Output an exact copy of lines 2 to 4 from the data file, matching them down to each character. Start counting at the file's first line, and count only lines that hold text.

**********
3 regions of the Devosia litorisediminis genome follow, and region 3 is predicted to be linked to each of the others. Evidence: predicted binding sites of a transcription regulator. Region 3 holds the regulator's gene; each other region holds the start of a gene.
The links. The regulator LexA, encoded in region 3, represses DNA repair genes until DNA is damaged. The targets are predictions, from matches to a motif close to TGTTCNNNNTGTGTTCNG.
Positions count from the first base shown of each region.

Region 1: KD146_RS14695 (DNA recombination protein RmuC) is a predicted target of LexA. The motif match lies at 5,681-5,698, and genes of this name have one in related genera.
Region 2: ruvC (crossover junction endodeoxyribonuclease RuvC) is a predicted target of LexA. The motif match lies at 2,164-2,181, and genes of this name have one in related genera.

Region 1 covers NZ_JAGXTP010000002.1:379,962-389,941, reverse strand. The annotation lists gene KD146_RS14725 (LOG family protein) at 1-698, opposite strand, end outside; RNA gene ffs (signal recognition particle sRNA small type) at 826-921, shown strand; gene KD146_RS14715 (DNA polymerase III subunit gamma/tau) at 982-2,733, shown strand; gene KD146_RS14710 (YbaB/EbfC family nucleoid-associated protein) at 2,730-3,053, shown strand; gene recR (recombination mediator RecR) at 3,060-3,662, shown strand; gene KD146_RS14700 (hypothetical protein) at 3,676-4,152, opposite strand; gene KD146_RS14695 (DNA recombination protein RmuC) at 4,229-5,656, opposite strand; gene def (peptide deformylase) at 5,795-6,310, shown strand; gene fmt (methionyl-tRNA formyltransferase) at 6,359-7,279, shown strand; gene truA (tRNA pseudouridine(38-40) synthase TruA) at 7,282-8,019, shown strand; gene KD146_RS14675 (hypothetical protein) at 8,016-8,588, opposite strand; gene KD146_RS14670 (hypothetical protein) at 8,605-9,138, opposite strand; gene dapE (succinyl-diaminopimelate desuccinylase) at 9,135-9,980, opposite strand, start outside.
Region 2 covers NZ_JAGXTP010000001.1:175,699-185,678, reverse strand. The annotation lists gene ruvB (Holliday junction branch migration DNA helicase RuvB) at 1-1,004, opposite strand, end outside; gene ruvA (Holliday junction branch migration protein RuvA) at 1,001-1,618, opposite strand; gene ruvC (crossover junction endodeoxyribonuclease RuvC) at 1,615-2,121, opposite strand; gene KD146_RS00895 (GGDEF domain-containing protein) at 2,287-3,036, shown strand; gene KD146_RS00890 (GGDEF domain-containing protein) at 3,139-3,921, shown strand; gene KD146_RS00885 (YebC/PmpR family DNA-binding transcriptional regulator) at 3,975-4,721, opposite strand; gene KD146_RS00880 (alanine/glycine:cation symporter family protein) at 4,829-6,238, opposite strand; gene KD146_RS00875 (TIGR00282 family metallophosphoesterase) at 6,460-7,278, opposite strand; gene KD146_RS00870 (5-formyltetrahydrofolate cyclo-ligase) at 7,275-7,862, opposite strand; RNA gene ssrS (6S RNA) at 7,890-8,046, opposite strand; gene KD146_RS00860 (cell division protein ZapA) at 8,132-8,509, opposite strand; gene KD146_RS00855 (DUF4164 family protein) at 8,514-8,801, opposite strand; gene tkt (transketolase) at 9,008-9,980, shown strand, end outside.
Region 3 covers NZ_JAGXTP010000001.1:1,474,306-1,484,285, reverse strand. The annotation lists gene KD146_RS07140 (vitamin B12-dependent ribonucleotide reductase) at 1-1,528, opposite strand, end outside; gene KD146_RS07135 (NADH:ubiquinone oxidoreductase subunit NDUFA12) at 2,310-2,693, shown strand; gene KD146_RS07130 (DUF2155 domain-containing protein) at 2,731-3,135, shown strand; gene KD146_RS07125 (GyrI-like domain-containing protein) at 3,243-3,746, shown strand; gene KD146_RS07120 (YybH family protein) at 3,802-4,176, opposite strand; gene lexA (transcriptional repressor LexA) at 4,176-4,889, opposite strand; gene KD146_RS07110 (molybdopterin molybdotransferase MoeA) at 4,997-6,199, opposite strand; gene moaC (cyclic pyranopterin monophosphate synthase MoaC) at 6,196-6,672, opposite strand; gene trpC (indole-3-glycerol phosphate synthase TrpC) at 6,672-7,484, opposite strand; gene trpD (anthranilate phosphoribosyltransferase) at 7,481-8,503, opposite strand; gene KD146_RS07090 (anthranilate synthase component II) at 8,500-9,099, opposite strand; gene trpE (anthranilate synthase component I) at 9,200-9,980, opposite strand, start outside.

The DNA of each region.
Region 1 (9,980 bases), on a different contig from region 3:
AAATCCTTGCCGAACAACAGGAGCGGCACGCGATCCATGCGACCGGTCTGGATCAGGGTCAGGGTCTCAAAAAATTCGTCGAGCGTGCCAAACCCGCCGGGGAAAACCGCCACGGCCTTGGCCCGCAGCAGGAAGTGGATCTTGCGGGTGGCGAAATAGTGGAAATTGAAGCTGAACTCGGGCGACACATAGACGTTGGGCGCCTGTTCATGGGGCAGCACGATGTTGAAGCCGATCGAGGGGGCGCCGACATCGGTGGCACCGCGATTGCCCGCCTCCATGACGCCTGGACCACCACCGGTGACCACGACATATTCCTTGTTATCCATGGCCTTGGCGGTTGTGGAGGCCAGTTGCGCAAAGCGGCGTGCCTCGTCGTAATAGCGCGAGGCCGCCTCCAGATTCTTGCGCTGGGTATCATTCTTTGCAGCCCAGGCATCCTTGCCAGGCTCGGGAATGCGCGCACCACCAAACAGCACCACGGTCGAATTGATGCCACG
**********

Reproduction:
The links. The regulator LexA, encoded in region 3, represses DNA repair genes until DNA is damaged. The targets are predictions, from matches to a motif close to TGTTCNNNNTGTGTTCNG.
Positions count from the first base shown of each region.

Region 1: KD146_RS14695 (DNA recombination protein RmuC) is a predicted target of LexA. The motif match lies at 5,681-5,698, and genes of this name have one in related genera.